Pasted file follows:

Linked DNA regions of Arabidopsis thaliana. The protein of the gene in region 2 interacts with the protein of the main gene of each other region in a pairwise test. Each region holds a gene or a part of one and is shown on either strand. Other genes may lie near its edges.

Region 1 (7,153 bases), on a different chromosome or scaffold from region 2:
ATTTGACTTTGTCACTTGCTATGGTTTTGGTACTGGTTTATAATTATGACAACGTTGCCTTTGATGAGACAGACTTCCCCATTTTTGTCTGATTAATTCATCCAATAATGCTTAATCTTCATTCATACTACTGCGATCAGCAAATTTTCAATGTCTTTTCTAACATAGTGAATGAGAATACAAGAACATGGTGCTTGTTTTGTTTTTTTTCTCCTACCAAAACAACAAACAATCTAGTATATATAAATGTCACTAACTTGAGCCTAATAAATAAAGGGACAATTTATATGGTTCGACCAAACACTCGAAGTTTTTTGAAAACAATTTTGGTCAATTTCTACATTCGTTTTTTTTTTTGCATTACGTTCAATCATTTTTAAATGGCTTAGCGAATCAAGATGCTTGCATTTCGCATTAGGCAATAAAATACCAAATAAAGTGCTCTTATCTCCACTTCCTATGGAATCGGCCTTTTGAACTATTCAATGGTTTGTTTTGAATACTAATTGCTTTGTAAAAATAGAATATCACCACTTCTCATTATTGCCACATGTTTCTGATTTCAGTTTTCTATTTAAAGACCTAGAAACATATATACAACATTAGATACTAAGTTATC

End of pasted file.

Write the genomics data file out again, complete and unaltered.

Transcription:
Linked DNA regions of Arabidopsis thaliana. The protein of the gene in region 2 interacts with the protein of the main gene of each other region in a pairwise test. Each region holds a gene or a part of one and is shown on either strand. Other genes may lie near its edges.

Region 1 (7,153 bases), on a different chromosome or scaffold from region 2:
ATTTGACTTTGTCACTTGCTATGGTTTTGGTACTGGTTTATAATTATGACAACGTTGCCTTTGATGAGACAGACTTCCCCATTTTTGTCTGATTAATTCATCCAATAATGCTTAATCTTCATTCATACTACTGCGATCAGCAAATTTTCAATGTCTTTTCTAACATAGTGAATGAGAATACAAGAACATGGTGCTTGTTTTGTTTTTTTTCTCCTACCAAAACAACAAACAATCTAGTATATATAAATGTCACTAACTTGAGCCTAATAAATAAAGGGACAATTTATATGGTTCGACCAAACACTCGAAGTTTTTTGAAAACAATTTTGGTCAATTTCTACATTCGTTTTTTTTTTTGCATTACGTTCAATCATTTTTAAATGGCTTAGCGAATCAAGATGCTTGCATTTCGCATTAGGCAATAAAATACCAAATAAAGTGCTCTTATCTCCACTTCCTATGGAATCGGCCTTTTGAACTATTCAATGGTTTGTTTTGAATACTAATTGCTTTGTAAAAATAGAATATCACCACTTCTCATTATTGCCACATGTTTCTGATTTCAGTTTTCTATTTAAAGACCTAGAAACATATATACAACATTAGATACTAAGTTATC